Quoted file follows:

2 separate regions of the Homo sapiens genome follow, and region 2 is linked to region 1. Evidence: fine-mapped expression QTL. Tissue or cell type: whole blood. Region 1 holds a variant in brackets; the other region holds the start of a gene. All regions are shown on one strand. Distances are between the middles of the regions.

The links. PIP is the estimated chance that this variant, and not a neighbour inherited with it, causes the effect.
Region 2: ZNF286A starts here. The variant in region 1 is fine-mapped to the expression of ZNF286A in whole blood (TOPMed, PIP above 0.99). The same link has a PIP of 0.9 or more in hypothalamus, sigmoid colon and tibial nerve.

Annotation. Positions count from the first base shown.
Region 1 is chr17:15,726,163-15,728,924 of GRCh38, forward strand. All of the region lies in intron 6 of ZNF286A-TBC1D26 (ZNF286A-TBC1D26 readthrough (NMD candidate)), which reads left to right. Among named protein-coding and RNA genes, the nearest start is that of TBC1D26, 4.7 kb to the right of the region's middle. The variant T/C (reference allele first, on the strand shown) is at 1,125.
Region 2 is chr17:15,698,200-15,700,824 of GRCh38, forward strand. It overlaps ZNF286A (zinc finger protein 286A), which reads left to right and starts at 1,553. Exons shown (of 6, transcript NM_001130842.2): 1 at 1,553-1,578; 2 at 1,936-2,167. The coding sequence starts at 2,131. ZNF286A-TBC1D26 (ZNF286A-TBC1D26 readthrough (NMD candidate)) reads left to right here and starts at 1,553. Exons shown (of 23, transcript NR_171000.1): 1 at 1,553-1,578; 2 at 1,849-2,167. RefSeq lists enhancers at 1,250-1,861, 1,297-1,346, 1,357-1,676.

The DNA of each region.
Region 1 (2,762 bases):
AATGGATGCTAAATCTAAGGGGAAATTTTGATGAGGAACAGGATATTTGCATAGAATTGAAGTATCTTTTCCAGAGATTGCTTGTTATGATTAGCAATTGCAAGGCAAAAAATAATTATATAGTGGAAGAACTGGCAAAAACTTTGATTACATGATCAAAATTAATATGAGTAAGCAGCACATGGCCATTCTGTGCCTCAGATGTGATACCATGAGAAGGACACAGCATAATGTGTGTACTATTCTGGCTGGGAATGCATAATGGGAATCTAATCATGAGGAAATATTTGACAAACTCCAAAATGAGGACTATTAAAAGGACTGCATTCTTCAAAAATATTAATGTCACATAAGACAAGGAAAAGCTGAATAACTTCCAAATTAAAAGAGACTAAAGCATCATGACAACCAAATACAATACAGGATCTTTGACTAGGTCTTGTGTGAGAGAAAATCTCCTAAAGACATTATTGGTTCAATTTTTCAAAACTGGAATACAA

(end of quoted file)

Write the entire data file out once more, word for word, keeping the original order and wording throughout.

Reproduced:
2 separate regions of the Homo sapiens genome follow, and region 2 is linked to region 1. Evidence: fine-mapped expression QTL. Tissue or cell type: whole blood. Region 1 holds a variant in brackets; the other region holds the start of a gene. All regions are shown on one strand. Distances are between the middles of the regions.

The links. PIP is the estimated chance that this variant, and not a neighbour inherited with it, causes the effect.
Region 2: ZNF286A starts here. The variant in region 1 is fine-mapped to the expression of ZNF286A in whole blood (TOPMed, PIP above 0.99). The same link has a PIP of 0.9 or more in hypothalamus, sigmoid colon and tibial nerve.

Annotation. Positions count from the first base shown.
Region 1 is chr17:15,726,163-15,728,924 of GRCh38, forward strand. All of the region lies in intron 6 of ZNF286A-TBC1D26 (ZNF286A-TBC1D26 readthrough (NMD candidate)), which reads left to right. Among named protein-coding and RNA genes, the nearest start is that of TBC1D26, 4.7 kb to the right of the region's middle. The variant T/C (reference allele first, on the strand shown) is at 1,125.
Region 2 is chr17:15,698,200-15,700,824 of GRCh38, forward strand. It overlaps ZNF286A (zinc finger protein 286A), which reads left to right and starts at 1,553. Exons shown (of 6, transcript NM_001130842.2): 1 at 1,553-1,578; 2 at 1,936-2,167. The coding sequence starts at 2,131. ZNF286A-TBC1D26 (ZNF286A-TBC1D26 readthrough (NMD candidate)) reads left to right here and starts at 1,553. Exons shown (of 23, transcript NR_171000.1): 1 at 1,553-1,578; 2 at 1,849-2,167. RefSeq lists enhancers at 1,250-1,861, 1,297-1,346, 1,357-1,676.

The DNA of each region.
Region 1 (2,762 bases):
AATGGATGCTAAATCTAAGGGGAAATTTTGATGAGGAACAGGATATTTGCATAGAATTGAAGTATCTTTTCCAGAGATTGCTTGTTATGATTAGCAATTGCAAGGCAAAAAATAATTATATAGTGGAAGAACTGGCAAAAACTTTGATTACATGATCAAAATTAATATGAGTAAGCAGCACATGGCCATTCTGTGCCTCAGATGTGATACCATGAGAAGGACACAGCATAATGTGTGTACTATTCTGGCTGGGAATGCATAATGGGAATCTAATCATGAGGAAATATTTGACAAACTCCAAAATGAGGACTATTAAAAGGACTGCATTCTTCAAAAATATTAATGTCACATAAGACAAGGAAAAGCTGAATAACTTCCAAATTAAAAGAGACTAAAGCATCATGACAACCAAATACAATACAGGATCTTTGACTAGGTCTTGTGTGAGAGAAAATCTCCTAAAGACATTATTGGTTCAATTTTTCAAAACTGGAATACAA